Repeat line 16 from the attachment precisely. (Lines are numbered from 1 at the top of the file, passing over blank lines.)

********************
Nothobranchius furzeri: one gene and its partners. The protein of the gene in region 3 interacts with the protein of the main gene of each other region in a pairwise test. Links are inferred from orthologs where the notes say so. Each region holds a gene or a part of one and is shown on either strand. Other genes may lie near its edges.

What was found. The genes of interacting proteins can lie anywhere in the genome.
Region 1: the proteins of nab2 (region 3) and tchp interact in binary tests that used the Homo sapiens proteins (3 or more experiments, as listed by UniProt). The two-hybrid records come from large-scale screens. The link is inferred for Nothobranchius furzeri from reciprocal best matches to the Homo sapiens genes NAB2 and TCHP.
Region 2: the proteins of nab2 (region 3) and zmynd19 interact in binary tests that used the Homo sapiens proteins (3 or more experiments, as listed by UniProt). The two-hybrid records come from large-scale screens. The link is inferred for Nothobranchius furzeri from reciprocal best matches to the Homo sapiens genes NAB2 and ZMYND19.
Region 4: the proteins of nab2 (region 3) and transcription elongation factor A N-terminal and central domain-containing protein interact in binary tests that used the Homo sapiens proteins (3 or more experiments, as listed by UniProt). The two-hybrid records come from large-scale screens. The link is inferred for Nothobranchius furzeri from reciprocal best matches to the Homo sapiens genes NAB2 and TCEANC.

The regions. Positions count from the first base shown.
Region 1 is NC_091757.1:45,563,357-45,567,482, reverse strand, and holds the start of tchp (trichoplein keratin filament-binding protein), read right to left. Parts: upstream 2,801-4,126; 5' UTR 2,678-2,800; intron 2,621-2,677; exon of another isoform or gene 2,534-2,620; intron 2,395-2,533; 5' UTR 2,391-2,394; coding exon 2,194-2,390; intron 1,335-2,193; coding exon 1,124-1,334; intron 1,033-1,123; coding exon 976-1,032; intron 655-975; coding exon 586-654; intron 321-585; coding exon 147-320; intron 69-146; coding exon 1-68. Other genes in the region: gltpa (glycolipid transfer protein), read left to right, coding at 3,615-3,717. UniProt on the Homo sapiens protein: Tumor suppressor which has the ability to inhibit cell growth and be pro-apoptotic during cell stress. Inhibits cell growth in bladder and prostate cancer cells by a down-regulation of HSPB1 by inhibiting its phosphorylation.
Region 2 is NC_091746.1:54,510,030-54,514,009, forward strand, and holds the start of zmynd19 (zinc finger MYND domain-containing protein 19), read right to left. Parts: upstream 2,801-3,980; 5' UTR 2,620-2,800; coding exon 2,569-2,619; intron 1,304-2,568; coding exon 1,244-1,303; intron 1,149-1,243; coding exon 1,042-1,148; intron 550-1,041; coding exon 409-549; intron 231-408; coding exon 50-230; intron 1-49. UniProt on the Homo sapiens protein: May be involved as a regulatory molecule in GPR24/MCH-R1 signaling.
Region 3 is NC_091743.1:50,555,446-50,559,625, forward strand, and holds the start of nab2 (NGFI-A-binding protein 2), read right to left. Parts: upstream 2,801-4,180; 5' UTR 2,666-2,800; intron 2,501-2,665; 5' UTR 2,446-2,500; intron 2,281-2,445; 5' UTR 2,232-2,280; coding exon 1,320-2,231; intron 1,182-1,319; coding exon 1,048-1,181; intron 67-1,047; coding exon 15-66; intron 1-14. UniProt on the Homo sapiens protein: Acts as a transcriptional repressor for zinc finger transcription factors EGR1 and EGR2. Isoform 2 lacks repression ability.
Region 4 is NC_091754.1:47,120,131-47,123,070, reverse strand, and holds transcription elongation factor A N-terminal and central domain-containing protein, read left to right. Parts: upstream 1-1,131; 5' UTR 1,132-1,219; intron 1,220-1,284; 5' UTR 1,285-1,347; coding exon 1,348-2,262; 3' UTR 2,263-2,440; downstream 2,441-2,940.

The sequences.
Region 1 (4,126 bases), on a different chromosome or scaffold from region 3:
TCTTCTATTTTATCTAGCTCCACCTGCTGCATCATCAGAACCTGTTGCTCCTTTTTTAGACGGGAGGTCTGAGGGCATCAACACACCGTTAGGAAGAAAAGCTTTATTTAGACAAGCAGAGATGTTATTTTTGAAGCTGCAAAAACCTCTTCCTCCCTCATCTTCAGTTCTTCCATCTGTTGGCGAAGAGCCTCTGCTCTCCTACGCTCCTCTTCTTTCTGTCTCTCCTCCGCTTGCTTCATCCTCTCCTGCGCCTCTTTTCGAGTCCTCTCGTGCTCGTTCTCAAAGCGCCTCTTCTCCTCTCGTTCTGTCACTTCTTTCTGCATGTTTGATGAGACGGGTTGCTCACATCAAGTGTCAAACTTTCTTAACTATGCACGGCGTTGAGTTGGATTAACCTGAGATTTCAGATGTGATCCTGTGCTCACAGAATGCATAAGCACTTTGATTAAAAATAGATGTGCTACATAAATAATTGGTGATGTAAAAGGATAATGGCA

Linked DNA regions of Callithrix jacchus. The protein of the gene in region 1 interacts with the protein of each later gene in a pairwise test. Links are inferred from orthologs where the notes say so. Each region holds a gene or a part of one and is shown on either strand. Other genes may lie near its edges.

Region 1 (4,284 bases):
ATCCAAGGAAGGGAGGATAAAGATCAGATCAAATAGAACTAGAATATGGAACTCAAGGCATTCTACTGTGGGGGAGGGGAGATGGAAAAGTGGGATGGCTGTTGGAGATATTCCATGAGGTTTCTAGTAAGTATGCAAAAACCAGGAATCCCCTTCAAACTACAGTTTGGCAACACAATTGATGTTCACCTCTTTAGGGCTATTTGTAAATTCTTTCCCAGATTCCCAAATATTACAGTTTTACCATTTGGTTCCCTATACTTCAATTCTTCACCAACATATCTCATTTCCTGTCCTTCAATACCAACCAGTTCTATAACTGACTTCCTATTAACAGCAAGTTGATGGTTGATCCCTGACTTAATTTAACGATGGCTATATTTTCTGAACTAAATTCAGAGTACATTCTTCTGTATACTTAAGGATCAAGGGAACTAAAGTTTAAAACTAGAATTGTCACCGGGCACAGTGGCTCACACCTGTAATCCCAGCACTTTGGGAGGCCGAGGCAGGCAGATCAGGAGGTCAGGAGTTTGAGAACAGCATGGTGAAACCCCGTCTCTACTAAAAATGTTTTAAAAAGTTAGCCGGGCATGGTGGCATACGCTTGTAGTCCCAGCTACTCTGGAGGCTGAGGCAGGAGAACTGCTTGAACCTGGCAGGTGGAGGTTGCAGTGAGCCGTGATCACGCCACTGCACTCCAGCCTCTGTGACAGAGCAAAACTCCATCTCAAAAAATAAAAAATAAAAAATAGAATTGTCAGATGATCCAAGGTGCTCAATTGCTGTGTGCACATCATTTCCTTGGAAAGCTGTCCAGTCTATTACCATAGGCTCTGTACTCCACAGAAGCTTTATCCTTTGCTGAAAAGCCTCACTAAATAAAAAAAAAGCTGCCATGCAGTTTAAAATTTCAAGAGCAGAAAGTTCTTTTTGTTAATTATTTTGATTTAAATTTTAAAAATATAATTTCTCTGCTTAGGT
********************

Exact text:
ATCCAAGGAAGGGAGGATAAAGATCAGATCAAATAGAACTAGAATATGGAACTCAAGGCATTCTACTGTGGGGGAGGGGAGATGGAAAAGTGGGATGGCTGTTGGAGATATTCCATGAGGTTTCTAGTAAGTATGCAAAAACCAGGAATCCCCTTCAAACTACAGTTTGGCAACACAATTGATGTTCACCTCTTTAGGGCTATTTGTAAATTCTTTCCCAGATTCCCAAATATTACAGTTTTACCATTTGGTTCCCTATACTTCAATTCTTCACCAACATATCTCATTTCCTGTCCTTCAATACCAACCAGTTCTATAACTGACTTCCTATTAACAGCAAGTTGATGGTTGATCCCTGACTTAATTTAACGATGGCTATATTTTCTGAACTAAATTCAGAGTACATTCTTCTGTATACTTAAGGATCAAGGGAACTAAAGTTTAAAACTAGAATTGTCACCGGGCACAGTGGCTCACACCTGTAATCCCAGCACTTTGGGAGGCCGAGGCAGGCAGATCAGGAGGTCAGGAGTTTGAGAACAGCATGGTGAAACCCCGTCTCTACTAAAAATGTTTTAAAAAGTTAGCCGGGCATGGTGGCATACGCTTGTAGTCCCAGCTACTCTGGAGGCTGAGGCAGGAGAACTGCTTGAACCTGGCAGGTGGAGGTTGCAGTGAGCCGTGATCACGCCACTGCACTCCAGCCTCTGTGACAGAGCAAAACTCCATCTCAAAAAATAAAAAATAAAAAATAGAATTGTCAGATGATCCAAGGTGCTCAATTGCTGTGTGCACATCATTTCCTTGGAAAGCTGTCCAGTCTATTACCATAGGCTCTGTACTCCACAGAAGCTTTATCCTTTGCTGAAAAGCCTCACTAAATAAAAAAAAAGCTGCCATGCAGTTTAAAATTTCAAGAGCAGAAAGTTCTTTTTGTTAATTATTTTGATTTAAATTTTAAAAATATAATTTCTCTGCTTAGGT